One area where AI and machine learning can be applied is in the ongoing fight against cybercrime. AI provides a significant advantage over traditional systems, which rely on static rules to identify patterns and flag suspicious activities. AI, on the other hand, is always learning—using intelligent algorithms to detect and identify new attack patterns and incorporating that knowledge to flag cyberattacks more quickly and with much higher accuracy.
While AI is making media headlines almost daily, adoption of AI technology it is still in its nascent stages; a recent study by Accenture and Ponemon noted that in the financial services industry, just over a quarter of firms have deployed AI-based security solutions.
But there’s a defensive case to be made for AI investment, too. A February 2018 report from the Center for a New American Security warned that cybercriminals may soon be leveraging AI and machine learning to increase the scope and efficiency of their attacks. “A natural effect would be to expand the set of actors who can carry out particular attacks, the rate at which they can carry out these attacks, and the set of potential targets,” the report found.
Case study: Phishing
One of the older (but no less effective) fraud tactics commonly targeting financial institutions is phishing, where criminals typically use email to solicit sensitive information from their victims, such as passwords, social security numbers or financial information. Phishing emails often include a seemingly legitimate URL that directs victims to an external website where the information can be collected. According to the Accenture/Ponemon study, phishing and social engineering scams are the second most costly type of cyberattack facing the financial industry, costing an average of $196,610 per attack.
Phishing has been a tried-and-true fraud tactic for many years using traditional means, but what happens if attackers begin to enhance their methods using AI?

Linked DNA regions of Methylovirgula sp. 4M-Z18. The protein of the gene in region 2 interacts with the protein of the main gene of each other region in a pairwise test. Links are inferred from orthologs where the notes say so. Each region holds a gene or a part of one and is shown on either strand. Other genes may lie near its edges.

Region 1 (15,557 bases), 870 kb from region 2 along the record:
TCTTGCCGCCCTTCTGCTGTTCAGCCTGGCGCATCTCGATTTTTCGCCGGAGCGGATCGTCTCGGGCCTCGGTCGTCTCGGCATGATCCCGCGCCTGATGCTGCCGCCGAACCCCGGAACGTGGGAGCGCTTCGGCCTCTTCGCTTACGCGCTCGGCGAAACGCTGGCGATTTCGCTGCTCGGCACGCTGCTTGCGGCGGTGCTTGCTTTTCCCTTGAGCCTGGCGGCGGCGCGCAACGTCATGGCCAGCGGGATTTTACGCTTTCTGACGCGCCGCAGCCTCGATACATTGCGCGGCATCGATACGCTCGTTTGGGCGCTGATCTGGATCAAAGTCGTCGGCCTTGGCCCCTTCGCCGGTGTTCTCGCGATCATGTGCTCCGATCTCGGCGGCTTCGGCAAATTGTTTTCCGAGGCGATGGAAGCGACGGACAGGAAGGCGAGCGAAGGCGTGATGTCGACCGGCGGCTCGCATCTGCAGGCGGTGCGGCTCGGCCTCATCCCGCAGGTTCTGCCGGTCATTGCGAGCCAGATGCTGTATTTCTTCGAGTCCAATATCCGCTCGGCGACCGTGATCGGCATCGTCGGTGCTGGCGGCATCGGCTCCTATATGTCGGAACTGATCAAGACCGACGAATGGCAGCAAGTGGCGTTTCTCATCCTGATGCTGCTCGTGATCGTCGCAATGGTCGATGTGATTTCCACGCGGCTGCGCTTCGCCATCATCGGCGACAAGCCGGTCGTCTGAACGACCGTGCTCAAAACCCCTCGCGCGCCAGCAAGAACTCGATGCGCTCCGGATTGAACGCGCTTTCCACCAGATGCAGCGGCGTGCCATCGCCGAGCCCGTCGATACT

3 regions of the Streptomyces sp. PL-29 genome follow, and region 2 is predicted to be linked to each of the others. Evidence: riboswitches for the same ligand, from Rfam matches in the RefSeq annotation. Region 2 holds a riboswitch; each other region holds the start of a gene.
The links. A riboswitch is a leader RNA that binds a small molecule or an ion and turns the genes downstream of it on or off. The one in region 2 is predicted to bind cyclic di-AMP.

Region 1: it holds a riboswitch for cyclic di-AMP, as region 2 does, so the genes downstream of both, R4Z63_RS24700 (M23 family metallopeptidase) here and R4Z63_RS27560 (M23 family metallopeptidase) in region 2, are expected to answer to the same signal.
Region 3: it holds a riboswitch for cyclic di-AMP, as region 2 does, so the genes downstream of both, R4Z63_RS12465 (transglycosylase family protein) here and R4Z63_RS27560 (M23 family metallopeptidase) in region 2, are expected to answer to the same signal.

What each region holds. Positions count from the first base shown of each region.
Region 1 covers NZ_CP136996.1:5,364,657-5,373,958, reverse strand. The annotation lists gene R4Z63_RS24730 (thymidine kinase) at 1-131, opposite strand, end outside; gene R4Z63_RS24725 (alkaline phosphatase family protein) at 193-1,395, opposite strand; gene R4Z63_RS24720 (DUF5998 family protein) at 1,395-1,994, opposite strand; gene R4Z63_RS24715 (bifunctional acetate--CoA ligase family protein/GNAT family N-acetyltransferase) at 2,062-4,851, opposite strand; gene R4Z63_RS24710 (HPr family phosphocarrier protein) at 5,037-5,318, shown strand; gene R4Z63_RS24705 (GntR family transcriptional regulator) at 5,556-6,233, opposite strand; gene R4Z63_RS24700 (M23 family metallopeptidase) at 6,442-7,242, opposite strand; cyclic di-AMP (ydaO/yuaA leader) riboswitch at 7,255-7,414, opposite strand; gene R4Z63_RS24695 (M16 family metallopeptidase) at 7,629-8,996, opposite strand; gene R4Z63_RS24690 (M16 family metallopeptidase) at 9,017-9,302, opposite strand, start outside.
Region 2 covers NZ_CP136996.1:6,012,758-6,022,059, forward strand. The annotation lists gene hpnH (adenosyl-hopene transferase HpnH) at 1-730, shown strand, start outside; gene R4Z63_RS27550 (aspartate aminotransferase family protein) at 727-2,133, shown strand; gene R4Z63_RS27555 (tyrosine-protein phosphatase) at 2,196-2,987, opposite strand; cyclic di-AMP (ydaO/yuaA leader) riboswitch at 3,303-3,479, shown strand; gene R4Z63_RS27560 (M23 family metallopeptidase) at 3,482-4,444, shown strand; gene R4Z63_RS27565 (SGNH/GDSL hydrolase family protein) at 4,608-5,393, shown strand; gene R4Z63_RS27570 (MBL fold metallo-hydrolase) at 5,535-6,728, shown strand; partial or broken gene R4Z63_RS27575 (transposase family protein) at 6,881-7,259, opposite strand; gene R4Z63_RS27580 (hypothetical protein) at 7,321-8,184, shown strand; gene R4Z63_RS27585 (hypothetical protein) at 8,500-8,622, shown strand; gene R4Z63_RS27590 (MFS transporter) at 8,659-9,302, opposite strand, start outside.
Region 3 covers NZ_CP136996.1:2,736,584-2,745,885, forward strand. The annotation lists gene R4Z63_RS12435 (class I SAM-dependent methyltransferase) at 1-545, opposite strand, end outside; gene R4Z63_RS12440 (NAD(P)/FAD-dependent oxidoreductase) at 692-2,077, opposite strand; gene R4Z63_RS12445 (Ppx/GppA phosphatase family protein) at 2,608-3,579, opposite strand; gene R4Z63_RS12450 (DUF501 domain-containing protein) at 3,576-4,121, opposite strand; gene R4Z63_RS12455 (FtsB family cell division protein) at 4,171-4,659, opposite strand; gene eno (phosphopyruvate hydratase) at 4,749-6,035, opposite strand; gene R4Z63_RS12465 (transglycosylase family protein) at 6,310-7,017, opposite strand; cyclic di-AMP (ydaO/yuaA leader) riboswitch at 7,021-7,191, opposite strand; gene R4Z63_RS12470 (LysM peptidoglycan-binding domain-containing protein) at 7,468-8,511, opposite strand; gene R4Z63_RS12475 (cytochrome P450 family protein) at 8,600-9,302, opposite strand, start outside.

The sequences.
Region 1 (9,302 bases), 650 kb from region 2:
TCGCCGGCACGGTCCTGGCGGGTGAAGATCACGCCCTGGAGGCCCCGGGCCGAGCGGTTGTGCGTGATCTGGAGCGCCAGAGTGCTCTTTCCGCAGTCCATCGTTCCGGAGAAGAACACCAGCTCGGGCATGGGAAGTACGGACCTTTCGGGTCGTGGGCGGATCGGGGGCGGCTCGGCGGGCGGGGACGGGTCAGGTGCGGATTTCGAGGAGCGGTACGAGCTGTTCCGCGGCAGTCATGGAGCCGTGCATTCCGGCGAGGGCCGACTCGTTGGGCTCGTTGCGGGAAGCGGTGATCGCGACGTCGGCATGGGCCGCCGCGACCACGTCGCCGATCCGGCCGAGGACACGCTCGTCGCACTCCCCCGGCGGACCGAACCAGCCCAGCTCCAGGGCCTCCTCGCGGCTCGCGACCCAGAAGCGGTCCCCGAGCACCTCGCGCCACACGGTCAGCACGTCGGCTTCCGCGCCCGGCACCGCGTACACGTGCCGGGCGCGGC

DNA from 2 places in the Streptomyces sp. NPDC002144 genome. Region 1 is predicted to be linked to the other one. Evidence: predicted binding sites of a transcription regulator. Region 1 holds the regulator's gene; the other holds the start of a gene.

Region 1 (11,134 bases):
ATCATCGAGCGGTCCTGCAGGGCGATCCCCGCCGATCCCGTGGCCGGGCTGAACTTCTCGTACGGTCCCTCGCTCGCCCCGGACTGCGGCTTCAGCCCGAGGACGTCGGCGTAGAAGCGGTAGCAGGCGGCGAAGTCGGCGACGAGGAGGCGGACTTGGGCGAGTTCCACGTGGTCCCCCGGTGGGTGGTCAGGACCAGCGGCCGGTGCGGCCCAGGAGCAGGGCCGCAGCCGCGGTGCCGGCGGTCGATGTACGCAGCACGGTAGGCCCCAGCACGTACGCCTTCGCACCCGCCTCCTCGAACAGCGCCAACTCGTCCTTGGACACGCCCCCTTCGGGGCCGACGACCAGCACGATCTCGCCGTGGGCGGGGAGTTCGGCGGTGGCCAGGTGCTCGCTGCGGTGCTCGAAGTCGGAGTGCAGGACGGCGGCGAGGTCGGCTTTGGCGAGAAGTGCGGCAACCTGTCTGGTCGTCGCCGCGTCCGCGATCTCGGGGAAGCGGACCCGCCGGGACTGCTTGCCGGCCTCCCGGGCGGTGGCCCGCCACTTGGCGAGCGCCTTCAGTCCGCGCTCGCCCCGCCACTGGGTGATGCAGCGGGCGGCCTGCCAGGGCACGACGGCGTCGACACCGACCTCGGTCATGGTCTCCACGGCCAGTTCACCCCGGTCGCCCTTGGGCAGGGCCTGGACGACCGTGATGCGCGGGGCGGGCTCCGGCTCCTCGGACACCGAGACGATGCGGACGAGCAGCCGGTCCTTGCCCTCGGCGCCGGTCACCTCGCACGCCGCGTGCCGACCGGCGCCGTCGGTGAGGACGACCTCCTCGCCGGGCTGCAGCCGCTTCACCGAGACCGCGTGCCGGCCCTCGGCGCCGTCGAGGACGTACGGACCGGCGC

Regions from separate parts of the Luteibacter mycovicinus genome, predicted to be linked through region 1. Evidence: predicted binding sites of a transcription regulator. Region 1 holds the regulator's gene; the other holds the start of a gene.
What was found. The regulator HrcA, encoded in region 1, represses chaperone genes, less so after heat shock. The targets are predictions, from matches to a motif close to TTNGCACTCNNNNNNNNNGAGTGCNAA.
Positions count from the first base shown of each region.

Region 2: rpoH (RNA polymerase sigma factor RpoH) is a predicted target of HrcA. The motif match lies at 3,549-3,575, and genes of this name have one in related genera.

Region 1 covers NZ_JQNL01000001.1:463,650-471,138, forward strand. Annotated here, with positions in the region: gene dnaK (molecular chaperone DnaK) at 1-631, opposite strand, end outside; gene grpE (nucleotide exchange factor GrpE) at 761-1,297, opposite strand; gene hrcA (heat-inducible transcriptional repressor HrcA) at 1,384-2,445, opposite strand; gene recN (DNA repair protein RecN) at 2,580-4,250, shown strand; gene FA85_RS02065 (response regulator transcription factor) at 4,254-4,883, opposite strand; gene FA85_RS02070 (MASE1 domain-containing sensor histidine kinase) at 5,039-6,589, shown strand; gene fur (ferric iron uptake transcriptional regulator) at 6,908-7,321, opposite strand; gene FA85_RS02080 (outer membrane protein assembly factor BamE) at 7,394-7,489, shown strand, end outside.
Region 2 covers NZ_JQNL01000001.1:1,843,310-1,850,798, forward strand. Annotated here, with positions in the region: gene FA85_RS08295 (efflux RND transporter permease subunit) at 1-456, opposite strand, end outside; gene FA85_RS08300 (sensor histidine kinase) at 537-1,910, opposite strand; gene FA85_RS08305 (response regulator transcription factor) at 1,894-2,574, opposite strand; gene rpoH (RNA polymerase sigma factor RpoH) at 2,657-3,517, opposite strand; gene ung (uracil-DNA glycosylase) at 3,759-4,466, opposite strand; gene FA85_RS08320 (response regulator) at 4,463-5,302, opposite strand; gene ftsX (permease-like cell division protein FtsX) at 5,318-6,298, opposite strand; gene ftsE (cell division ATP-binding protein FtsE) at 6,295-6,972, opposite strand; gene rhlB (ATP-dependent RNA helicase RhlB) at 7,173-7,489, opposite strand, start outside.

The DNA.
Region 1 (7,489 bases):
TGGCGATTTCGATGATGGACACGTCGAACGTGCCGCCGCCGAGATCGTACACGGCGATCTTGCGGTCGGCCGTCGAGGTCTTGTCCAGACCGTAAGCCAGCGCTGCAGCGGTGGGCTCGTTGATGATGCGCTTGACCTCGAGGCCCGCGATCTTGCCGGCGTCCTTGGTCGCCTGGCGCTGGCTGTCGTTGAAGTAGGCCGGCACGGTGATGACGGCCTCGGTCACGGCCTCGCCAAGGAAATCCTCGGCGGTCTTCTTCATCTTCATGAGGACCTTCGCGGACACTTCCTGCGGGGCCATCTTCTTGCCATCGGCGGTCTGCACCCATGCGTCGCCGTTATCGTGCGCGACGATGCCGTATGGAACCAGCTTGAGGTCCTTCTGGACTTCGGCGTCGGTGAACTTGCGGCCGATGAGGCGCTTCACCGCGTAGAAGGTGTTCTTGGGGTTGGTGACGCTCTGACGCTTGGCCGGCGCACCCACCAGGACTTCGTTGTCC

In a recent experiment, a team of researchers at Easy Solutions (which ABA endorses for its anti-phishing and digital threat protection services), attempted to answer that question. Analyzing several million phishing URLs, the team identified several individual threat actors targeting a single institution and analyzed their performance against the bank’s phishing defense systems.
“The average attacker will have a success rate of about 0.3 percent, meaning that our systems are blocking 99.7 percent of their phishing URLs,” says chief data scientist Alejandro Correa Bahnsen. He adds that the team observed higher success rates among some of the more sophisticated attackers—up to 5 percent in one case.
Researchers then assumed the role of hackers, creating an AI URL generator that could create unique phishing URLs. Using this technique, they found that their penetration attempts were significantly more successful; in one case, attack efficiency increased from 0.69 percent to 20.9 percent—a 3,000 percent increase. In another, AI boosted the success rate from 5 percent to 40 percent.
The potential of AI to enhance a cyberattack is boundless, but that doesn’t mean that the fight against fraud is a lost cause. “The conclusion should not be that we are doomed as soon as attackers start using AI,” Correa Bahnsen says. Rather, banks need to ensure that they’re incorporating all of that knowledge into their own phishing detection systems.
While we’re still on the cutting edge of defensive AI technology, Correa Bahnsen notes that it will soon be a must-have for banks. “Right now, if someone doesn’t have AI, in most cases they have some set of rules put together in order to detect any traditional fraud. A very simple [AI-driven attack] is going to be able to bypass those.”